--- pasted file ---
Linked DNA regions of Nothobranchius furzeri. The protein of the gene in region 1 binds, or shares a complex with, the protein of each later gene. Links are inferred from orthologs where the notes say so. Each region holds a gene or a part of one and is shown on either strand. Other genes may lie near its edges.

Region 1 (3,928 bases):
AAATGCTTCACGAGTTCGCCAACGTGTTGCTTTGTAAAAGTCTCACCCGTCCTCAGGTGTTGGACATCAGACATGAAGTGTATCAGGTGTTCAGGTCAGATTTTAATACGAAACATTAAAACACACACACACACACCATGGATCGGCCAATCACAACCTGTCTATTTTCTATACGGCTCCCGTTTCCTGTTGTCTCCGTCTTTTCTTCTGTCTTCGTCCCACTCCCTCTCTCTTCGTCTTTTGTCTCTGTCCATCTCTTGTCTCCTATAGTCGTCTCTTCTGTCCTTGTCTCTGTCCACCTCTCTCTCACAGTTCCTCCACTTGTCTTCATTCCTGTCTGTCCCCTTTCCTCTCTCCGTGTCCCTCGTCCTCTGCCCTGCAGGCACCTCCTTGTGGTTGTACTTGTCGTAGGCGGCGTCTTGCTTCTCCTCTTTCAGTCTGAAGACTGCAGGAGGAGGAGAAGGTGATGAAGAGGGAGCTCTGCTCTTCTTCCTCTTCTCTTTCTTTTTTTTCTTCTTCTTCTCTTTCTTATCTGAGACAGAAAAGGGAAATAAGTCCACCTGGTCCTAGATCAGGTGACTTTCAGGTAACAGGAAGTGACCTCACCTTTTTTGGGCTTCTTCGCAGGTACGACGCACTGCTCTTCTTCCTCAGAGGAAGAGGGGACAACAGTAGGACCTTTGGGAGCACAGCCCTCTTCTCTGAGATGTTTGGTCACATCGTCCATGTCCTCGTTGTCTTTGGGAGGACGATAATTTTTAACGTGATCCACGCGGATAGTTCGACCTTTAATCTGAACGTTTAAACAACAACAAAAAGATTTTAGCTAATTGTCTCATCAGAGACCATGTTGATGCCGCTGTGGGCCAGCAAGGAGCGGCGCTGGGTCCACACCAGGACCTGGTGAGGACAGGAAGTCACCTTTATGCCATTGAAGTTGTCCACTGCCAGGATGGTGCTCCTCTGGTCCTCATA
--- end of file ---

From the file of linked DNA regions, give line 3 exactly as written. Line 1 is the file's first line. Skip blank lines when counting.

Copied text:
AAATGCTTCACGAGTTCGCCAACGTGTTGCTTTGTAAAAGTCTCACCCGTCCTCAGGTGTTGGACATCAGACATGAAGTGTATCAGGTGTTCAGGTCAGATTTTAATACGAAACATTAAAACACACACACACACACCATGGATCGGCCAATCACAACCTGTCTATTTTCTATACGGCTCCCGTTTCCTGTTGTCTCCGTCTTTTCTTCTGTCTTCGTCCCACTCCCTCTCTCTTCGTCTTTTGTCTCTGTCCATCTCTTGTCTCCTATAGTCGTCTCTTCTGTCCTTGTCTCTGTCCACCTCTCTCTCACAGTTCCTCCACTTGTCTTCATTCCTGTCTGTCCCCTTTCCTCTCTCCGTGTCCCTCGTCCTCTGCCCTGCAGGCACCTCCTTGTGGTTGTACTTGTCGTAGGCGGCGTCTTGCTTCTCCTCTTTCAGTCTGAAGACTGCAGGAGGAGGAGAAGGTGATGAAGAGGGAGCTCTGCTCTTCTTCCTCTTCTCTTTCTTTTTTTTCTTCTTCTTCTCTTTCTTATCTGAGACAGAAAAGGGAAATAAGTCCACCTGGTCCTAGATCAGGTGACTTTCAGGTAACAGGAAGTGACCTCACCTTTTTTGGGCTTCTTCGCAGGTACGACGCACTGCTCTTCTTCCTCAGAGGAAGAGGGGACAACAGTAGGACCTTTGGGAGCACAGCCCTCTTCTCTGAGATGTTTGGTCACATCGTCCATGTCCTCGTTGTCTTTGGGAGGACGATAATTTTTAACGTGATCCACGCGGATAGTTCGACCTTTAATCTGAACGTTTAAACAACAACAAAAAGATTTTAGCTAATTGTCTCATCAGAGACCATGTTGATGCCGCTGTGGGCCAGCAAGGAGCGGCGCTGGGTCCACACCAGGACCTGGTGAGGACAGGAAGTCACCTTTATGCCATTGAAGTTGTCCACTGCCAGGATGGTGCTCCTCTGGTCCTCATA